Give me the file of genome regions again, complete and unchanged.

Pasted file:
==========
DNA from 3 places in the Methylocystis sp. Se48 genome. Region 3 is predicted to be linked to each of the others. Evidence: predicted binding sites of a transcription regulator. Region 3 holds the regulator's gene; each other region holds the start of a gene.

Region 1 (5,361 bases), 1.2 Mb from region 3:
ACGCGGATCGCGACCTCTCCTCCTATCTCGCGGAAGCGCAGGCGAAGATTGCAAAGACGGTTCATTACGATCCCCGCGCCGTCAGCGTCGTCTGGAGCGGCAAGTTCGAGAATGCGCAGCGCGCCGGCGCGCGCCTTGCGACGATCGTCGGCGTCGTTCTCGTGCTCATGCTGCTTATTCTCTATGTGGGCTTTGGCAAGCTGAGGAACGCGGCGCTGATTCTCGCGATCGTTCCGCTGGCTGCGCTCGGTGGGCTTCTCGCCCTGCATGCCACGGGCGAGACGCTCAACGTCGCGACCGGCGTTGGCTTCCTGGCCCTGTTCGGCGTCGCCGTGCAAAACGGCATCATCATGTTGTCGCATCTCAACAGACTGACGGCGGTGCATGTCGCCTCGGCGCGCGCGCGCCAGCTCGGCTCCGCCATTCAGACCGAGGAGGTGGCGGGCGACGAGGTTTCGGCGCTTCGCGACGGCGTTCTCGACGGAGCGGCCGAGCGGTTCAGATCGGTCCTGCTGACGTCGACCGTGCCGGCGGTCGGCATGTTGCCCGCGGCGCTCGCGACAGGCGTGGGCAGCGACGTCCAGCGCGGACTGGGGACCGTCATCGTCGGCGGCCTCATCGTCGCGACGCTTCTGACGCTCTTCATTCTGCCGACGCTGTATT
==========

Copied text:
DNA from 3 places in the Methylocystis sp. Se48 genome. Region 3 is predicted to be linked to each of the others. Evidence: predicted binding sites of a transcription regulator. Region 3 holds the regulator's gene; each other region holds the start of a gene.

Region 1 (5,361 bases), 1.2 Mb from region 3:
ACGCGGATCGCGACCTCTCCTCCTATCTCGCGGAAGCGCAGGCGAAGATTGCAAAGACGGTTCATTACGATCCCCGCGCCGTCAGCGTCGTCTGGAGCGGCAAGTTCGAGAATGCGCAGCGCGCCGGCGCGCGCCTTGCGACGATCGTCGGCGTCGTTCTCGTGCTCATGCTGCTTATTCTCTATGTGGGCTTTGGCAAGCTGAGGAACGCGGCGCTGATTCTCGCGATCGTTCCGCTGGCTGCGCTCGGTGGGCTTCTCGCCCTGCATGCCACGGGCGAGACGCTCAACGTCGCGACCGGCGTTGGCTTCCTGGCCCTGTTCGGCGTCGCCGTGCAAAACGGCATCATCATGTTGTCGCATCTCAACAGACTGACGGCGGTGCATGTCGCCTCGGCGCGCGCGCGCCAGCTCGGCTCCGCCATTCAGACCGAGGAGGTGGCGGGCGACGAGGTTTCGGCGCTTCGCGACGGCGTTCTCGACGGAGCGGCCGAGCGGTTCAGATCGGTCCTGCTGACGTCGACCGTGCCGGCGGTCGGCATGTTGCCCGCGGCGCTCGCGACAGGCGTGGGCAGCGACGTCCAGCGCGGACTGGGGACCGTCATCGTCGGCGGCCTCATCGTCGCGACGCTTCTGACGCTCTTCATTCTGCCGACGCTGTATT